Using out of home on Black Friday
As the UK experiences one of the biggest shopping days of the year, Posterscope's Glen Wilson looks at how retailers can use out-of-home to really reap the rewards.
Black Friday is the biggest online shopping day of the festive season. What started as a US phenomenon in which retailers across the country slashed prices the day after Thanksgiving, Black Friday was brought over to the UK by e-commerce giant Amazon in 2010.
Now firmly a fixture in the UK's Christmas retail firmament, a recent report by Visa Europe forecast that British shoppers will spend more than £1 million every three minutes this year. That's £360,000 every minute, or £6,000 every second, as consumers race to take advantage of the widespread discounts.
Given that UK consumers are set to exceed the £200 million spent on Black Friday last year, it's understandable that retailers across the nation are keen to capitalise on the event this time around.
What's really important for retailers is that the day kicks off a particular retail sales pattern that holds true until Christmas."
However, as easy as it is to get swept up in the Black Friday buzz, what's really important for retailers is that the day kicks off a particular retail sales pattern that holds true until Christmas. It helps open up consumer wallets in a way that no other day of the year does, and if retailers are smart about how they advertise, they can ensure those wallets stay open right through to the New Year.
Nowadays everyone has a smartphone in their pocket, which means the landscape has changed for out-of-home advertisers. In November and December 2013, mobile sales reached 35.6 per cent of all online sales (tablets accounting for 22 per cent and smartphones 13.6 per cent). Mobile also accounted for almost half (47.3 per cent) of all online traffic (smartphones accounting for 25.2 per cent and tablets 22.1 per cent).
The rise in 3G and 4G, coupled with smartphone penetration reaching over 70 per cent of people in the UK, means there is little to no distinction in online or offline - consumers are now always on.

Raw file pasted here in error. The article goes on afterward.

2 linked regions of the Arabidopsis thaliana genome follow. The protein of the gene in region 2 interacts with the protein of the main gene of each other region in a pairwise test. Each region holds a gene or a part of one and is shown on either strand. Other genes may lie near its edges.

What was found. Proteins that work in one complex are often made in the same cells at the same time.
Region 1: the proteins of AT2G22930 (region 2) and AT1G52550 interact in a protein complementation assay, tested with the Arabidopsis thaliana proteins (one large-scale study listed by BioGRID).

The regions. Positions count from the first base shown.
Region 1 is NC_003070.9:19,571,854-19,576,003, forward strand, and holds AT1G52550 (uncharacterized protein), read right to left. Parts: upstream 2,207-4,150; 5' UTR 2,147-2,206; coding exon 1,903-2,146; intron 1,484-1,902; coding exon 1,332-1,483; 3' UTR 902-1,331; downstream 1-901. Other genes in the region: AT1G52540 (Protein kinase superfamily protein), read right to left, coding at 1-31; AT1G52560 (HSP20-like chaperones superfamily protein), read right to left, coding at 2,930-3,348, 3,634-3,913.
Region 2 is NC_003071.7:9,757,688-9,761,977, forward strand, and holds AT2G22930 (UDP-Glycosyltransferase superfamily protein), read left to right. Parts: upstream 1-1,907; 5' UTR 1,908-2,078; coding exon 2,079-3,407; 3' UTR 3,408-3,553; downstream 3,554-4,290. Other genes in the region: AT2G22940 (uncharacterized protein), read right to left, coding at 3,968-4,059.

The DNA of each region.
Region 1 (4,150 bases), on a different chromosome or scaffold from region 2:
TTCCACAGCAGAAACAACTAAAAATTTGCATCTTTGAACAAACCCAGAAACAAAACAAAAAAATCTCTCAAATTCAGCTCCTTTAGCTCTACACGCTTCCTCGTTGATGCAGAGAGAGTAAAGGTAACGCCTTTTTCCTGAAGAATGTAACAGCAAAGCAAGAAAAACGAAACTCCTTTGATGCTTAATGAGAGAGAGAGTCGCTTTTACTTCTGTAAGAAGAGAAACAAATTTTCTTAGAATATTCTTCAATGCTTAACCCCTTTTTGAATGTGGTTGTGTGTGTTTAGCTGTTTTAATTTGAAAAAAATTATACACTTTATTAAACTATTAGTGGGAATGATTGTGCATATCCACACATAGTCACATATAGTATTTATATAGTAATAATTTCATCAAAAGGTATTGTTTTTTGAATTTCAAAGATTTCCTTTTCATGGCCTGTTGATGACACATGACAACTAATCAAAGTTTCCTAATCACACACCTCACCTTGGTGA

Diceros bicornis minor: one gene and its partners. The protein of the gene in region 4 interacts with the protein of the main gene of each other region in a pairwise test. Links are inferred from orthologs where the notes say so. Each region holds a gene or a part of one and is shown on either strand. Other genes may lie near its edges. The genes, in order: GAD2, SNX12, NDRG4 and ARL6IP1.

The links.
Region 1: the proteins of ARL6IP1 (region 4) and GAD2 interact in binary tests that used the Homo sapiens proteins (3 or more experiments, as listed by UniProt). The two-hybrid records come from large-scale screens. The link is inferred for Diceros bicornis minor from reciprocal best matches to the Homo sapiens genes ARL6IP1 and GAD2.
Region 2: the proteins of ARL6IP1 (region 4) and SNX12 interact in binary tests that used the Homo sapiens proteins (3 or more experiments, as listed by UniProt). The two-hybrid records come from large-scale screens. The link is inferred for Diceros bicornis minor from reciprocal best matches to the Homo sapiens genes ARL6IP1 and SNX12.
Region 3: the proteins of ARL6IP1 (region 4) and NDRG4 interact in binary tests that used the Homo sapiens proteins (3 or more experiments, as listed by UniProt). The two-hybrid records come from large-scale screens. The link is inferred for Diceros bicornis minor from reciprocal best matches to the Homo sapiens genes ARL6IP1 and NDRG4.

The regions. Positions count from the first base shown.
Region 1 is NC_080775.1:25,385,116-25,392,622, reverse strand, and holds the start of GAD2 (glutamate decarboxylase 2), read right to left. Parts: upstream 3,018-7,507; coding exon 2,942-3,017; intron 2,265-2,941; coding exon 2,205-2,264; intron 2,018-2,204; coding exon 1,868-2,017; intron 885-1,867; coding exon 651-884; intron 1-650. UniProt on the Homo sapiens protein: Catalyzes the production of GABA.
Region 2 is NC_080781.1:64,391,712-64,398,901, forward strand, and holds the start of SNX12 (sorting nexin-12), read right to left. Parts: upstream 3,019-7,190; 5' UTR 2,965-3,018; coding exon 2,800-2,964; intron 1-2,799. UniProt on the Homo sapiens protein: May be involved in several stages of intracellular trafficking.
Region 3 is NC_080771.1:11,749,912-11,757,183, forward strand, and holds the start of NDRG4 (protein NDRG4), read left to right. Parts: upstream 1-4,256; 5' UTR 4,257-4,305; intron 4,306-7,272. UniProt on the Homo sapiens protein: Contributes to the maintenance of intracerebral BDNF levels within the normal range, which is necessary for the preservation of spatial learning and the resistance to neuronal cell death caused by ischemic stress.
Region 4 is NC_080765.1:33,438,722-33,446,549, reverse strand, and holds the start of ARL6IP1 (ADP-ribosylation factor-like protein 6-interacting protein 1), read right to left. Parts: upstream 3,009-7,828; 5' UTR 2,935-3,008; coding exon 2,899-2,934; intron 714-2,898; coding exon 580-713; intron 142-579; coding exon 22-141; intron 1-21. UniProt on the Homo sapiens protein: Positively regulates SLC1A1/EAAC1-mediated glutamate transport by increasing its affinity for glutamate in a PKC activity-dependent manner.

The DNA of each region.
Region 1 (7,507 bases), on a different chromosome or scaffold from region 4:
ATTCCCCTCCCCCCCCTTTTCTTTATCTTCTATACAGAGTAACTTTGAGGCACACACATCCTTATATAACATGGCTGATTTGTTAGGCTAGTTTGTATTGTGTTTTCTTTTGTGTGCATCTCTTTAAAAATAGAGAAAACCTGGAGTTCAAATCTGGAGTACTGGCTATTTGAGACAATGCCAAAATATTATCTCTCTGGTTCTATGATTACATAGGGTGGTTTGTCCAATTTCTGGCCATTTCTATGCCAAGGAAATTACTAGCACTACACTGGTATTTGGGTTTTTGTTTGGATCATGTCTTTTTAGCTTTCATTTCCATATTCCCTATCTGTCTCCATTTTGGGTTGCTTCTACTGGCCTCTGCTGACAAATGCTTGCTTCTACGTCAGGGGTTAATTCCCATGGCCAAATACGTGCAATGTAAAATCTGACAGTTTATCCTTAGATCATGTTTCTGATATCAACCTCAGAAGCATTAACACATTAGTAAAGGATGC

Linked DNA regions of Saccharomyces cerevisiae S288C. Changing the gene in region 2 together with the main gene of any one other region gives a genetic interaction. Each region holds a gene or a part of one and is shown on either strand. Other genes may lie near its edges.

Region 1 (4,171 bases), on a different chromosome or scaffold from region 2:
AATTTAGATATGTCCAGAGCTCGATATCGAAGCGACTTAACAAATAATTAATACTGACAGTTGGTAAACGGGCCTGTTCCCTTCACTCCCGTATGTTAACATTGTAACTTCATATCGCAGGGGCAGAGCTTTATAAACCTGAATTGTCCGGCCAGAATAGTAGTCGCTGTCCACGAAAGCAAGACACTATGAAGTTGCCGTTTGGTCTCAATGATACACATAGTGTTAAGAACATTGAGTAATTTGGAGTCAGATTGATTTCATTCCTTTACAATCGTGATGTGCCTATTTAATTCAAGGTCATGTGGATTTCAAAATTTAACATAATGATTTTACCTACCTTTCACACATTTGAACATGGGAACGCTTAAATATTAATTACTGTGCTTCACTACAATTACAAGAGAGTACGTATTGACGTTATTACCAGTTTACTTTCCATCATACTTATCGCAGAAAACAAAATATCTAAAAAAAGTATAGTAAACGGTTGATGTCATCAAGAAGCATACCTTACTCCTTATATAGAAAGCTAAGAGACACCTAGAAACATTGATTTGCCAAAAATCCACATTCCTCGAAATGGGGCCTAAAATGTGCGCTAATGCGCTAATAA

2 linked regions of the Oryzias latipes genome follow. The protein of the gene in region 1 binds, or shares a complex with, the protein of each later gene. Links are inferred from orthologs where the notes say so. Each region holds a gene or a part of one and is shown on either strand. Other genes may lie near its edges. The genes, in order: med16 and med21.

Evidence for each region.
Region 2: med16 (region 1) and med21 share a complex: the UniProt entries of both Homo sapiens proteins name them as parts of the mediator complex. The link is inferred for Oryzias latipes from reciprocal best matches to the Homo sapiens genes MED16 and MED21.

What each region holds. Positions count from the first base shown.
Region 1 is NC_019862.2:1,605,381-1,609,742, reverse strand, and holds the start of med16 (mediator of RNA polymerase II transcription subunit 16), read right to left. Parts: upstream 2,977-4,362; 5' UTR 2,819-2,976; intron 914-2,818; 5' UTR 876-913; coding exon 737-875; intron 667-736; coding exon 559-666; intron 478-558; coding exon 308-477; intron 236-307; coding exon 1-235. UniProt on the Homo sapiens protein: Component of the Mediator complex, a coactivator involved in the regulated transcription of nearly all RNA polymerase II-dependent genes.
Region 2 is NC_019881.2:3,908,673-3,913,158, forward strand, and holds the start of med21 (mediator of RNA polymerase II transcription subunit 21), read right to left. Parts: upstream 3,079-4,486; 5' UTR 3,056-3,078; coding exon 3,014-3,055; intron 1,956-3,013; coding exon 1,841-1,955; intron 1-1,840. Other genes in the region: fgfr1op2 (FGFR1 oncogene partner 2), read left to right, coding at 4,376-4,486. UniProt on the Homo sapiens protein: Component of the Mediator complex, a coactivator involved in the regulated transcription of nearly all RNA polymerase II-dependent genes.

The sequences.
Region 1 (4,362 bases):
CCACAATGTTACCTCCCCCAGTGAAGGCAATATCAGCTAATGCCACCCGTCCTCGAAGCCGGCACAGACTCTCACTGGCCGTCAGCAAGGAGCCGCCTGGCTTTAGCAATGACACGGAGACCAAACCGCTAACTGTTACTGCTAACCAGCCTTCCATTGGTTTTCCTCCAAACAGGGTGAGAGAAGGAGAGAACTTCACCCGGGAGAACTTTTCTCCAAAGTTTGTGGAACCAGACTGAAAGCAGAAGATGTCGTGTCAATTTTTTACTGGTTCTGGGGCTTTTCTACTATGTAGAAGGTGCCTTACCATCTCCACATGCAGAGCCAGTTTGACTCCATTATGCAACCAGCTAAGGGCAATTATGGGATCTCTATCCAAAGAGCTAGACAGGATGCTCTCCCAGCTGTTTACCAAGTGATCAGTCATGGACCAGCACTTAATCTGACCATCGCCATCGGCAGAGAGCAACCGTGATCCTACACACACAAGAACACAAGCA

A recent study by Deloitte reveals that some 40 per cent of physical shop sales will be digitally influenced, meaning consumers will use some form of digital technology to inform or facilitate their purchase. As consumer connectedness increases, marketeers need their advertising to become more responsive to consumers' needs, preferences and behaviour, especially during big events such as Black Friday where deals can be changed every few minutes. It's an urgent day with limited time to make an impact.
However, planning for Black Friday and the Christmas period isn't so much about real-time advertising than it is about "right-time" advertising. Mondays are often the most popular day for online sales, Saturdays for smartphone sales, weekdays are best for PC sales as people tend to buy things whilst they are at work, and evenings see the most tablet usage and therefore ultimately sales.
For real-time to work properly it needs to be part of a strategy, and offers need to be informed by data to stimulate sales behaviour."
So advertisers looking to inspire online sales could offer specific online discounts for customers via out-of-home (OOH) on their commute to work on Monday mornings, or try and coax people into stores on Saturdays with location-specific deals.
Of course, real-time does still have a role to play. Where it can be most effective is in being used to influence particular types of sales at the best possible times of day, and helping retailers track a sale to better understand and influence the consumer's path to purchase. In Black Friday terms, this could be tracked by the amount of people being influenced by the individual 'limited time' deals that are offered throughout the day.
For real-time to work properly it needs to be part of a strategy, and offers need to be informed by data to stimulate sales behaviour. Location, weather and social media data can all help advertisers tailor ads and placement via particular criteria, and can also help to tailor in store deals to make them both more personal and more relevant.
There are several big players involved in Black Friday in the UK space, including John Lewis, Asda and Amazon. Asda, owned by America's biggest retailer Walmart, last year ran flash promotions within stores, leading to chaotic scenes as consumers rushed to pick up products for "earth shattering prices".
Amazon this year announced it would be running deals from as early as Monday 24 November to build momentum and customer loyalty before D-Day, including discounts as high as £1,000 off cameras. John Lewis is said to be offering proactive deals, as opposed to price matching, for the first time ever.
There is a huge opportunity for OOH to help support campaigns like this in a more reactive way that better relates to the way in which people spend. OOH now has the infrastructure in place to produce more effective advertising campaigns than ever before, and no sales period is more measurable or more lucrative than the Christmas period Black Friday kicks off.
Data can inform smarter, better, more effective campaigns planned around how, when and where their target audience want to buy. By embracing the power of the new OOH infrastructure and the data that informs it to plan themselves around consumer behaviour, retailers can help ensure that their Black Friday activity kicks off their biggest Christmas ever.
Glen Wilson is managing director at Posterscope